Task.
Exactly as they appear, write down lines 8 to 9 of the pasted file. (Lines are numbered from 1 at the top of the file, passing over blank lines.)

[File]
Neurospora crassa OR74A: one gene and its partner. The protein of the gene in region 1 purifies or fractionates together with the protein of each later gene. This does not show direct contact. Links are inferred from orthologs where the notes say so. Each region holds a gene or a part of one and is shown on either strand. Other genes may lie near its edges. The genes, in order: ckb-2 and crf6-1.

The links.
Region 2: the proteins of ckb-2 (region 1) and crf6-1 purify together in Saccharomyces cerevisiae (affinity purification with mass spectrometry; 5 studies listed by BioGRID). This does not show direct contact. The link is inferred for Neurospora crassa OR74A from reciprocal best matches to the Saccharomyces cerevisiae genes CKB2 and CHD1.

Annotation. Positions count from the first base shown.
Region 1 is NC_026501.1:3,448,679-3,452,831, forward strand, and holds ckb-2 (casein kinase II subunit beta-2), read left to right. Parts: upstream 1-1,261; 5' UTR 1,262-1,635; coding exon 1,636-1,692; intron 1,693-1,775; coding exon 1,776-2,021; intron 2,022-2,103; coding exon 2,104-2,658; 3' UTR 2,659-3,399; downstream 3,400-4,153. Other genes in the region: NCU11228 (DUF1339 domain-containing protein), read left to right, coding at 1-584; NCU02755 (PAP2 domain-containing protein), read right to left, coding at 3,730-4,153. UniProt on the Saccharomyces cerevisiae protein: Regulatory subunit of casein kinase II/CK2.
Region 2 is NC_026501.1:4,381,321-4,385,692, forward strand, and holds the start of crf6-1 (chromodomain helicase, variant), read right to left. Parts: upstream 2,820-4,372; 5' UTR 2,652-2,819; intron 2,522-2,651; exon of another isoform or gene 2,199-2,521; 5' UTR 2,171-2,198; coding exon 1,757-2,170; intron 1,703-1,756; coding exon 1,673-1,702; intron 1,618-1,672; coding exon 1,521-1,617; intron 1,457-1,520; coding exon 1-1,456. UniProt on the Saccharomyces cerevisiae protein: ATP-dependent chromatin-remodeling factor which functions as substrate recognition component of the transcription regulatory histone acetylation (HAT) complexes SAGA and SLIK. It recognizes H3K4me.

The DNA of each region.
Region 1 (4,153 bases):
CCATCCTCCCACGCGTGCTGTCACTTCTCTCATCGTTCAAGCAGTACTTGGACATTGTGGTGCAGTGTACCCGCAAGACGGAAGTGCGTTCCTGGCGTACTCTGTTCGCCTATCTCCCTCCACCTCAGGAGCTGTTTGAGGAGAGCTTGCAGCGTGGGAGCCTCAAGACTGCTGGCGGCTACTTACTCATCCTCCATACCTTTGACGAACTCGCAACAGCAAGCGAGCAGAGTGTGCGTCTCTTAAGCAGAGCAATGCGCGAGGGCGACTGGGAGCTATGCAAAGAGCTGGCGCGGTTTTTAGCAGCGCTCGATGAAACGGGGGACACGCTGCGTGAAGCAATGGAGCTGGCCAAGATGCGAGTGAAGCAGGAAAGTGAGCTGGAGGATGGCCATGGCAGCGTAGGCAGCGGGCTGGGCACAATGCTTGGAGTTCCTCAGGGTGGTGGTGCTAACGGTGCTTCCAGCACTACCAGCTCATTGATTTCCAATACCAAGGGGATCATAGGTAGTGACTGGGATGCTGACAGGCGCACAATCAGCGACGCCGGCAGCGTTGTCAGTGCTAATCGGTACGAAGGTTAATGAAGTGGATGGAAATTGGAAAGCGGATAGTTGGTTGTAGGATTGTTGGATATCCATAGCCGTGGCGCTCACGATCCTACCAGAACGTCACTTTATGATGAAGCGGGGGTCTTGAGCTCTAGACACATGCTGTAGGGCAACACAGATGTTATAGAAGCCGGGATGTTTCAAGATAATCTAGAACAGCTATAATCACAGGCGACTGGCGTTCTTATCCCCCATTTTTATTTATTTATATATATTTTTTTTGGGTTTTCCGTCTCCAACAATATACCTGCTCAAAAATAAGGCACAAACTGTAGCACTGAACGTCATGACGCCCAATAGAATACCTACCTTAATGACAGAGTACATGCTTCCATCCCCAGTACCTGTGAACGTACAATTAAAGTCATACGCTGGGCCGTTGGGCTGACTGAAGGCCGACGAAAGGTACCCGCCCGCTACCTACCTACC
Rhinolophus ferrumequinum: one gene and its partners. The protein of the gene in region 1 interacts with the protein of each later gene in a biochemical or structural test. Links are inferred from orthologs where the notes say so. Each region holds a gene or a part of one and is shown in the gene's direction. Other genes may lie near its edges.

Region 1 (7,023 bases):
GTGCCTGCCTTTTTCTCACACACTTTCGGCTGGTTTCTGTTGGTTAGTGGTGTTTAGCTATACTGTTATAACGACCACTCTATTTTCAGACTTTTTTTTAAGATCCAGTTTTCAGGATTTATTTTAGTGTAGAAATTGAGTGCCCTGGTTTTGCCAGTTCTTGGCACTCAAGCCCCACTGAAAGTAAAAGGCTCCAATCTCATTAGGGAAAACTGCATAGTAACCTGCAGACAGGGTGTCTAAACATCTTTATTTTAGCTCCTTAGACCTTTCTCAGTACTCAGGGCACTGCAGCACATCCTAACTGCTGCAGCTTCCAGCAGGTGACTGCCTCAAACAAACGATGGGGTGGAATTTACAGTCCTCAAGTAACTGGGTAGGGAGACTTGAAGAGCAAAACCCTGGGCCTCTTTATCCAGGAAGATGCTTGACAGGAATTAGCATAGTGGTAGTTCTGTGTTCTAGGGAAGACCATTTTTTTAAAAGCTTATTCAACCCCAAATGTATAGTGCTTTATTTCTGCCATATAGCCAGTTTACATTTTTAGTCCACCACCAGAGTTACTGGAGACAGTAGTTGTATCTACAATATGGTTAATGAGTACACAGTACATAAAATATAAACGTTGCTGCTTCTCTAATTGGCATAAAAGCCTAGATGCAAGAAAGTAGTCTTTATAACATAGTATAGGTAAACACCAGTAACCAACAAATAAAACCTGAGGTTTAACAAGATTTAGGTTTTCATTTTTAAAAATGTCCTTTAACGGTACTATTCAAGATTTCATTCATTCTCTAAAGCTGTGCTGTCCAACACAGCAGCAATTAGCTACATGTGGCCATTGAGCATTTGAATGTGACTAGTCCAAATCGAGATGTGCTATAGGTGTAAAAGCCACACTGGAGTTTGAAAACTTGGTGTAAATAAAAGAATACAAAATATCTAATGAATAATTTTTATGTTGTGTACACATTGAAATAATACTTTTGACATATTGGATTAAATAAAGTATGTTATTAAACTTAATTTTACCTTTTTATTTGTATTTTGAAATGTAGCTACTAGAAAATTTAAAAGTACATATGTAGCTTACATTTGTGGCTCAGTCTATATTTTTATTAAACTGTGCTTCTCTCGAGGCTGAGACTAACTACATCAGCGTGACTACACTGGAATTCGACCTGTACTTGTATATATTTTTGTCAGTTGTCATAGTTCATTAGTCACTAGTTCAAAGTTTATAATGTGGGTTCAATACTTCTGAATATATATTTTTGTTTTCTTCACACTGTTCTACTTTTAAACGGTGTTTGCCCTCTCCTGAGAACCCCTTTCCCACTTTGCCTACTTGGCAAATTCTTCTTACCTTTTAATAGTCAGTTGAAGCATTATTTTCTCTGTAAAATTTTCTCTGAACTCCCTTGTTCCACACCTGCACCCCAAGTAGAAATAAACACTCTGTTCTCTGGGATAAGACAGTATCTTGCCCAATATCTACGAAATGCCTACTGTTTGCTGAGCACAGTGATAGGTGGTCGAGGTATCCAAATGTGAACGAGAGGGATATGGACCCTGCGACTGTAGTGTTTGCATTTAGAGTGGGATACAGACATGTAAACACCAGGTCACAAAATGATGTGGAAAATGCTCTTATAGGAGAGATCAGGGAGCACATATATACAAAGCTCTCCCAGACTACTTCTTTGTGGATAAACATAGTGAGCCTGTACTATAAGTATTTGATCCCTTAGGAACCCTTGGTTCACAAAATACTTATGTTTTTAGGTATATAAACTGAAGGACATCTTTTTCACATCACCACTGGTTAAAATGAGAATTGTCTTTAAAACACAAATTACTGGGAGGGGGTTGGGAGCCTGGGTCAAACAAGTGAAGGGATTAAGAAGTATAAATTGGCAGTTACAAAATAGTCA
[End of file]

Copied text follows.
Region 1 (4,153 bases):
CCATCCTCCCACGCGTGCTGTCACTTCTCTCATCGTTCAAGCAGTACTTGGACATTGTGGTGCAGTGTACCCGCAAGACGGAAGTGCGTTCCTGGCGTACTCTGTTCGCCTATCTCCCTCCACCTCAGGAGCTGTTTGAGGAGAGCTTGCAGCGTGGGAGCCTCAAGACTGCTGGCGGCTACTTACTCATCCTCCATACCTTTGACGAACTCGCAACAGCAAGCGAGCAGAGTGTGCGTCTCTTAAGCAGAGCAATGCGCGAGGGCGACTGGGAGCTATGCAAAGAGCTGGCGCGGTTTTTAGCAGCGCTCGATGAAACGGGGGACACGCTGCGTGAAGCAATGGAGCTGGCCAAGATGCGAGTGAAGCAGGAAAGTGAGCTGGAGGATGGCCATGGCAGCGTAGGCAGCGGGCTGGGCACAATGCTTGGAGTTCCTCAGGGTGGTGGTGCTAACGGTGCTTCCAGCACTACCAGCTCATTGATTTCCAATACCAAGGGGATCATAGGTAGTGACTGGGATGCTGACAGGCGCACAATCAGCGACGCCGGCAGCGTTGTCAGTGCTAATCGGTACGAAGGTTAATGAAGTGGATGGAAATTGGAAAGCGGATAGTTGGTTGTAGGATTGTTGGATATCCATAGCCGTGGCGCTCACGATCCTACCAGAACGTCACTTTATGATGAAGCGGGGGTCTTGAGCTCTAGACACATGCTGTAGGGCAACACAGATGTTATAGAAGCCGGGATGTTTCAAGATAATCTAGAACAGCTATAATCACAGGCGACTGGCGTTCTTATCCCCCATTTTTATTTATTTATATATATTTTTTTTGGGTTTTCCGTCTCCAACAATATACCTGCTCAAAAATAAGGCACAAACTGTAGCACTGAACGTCATGACGCCCAATAGAATACCTACCTTAATGACAGAGTACATGCTTCCATCCCCAGTACCTGTGAACGTACAATTAAAGTCATACGCTGGGCCGTTGGGCTGACTGAAGGCCGACGAAAGGTACCCGCCCGCTACCTACCTACC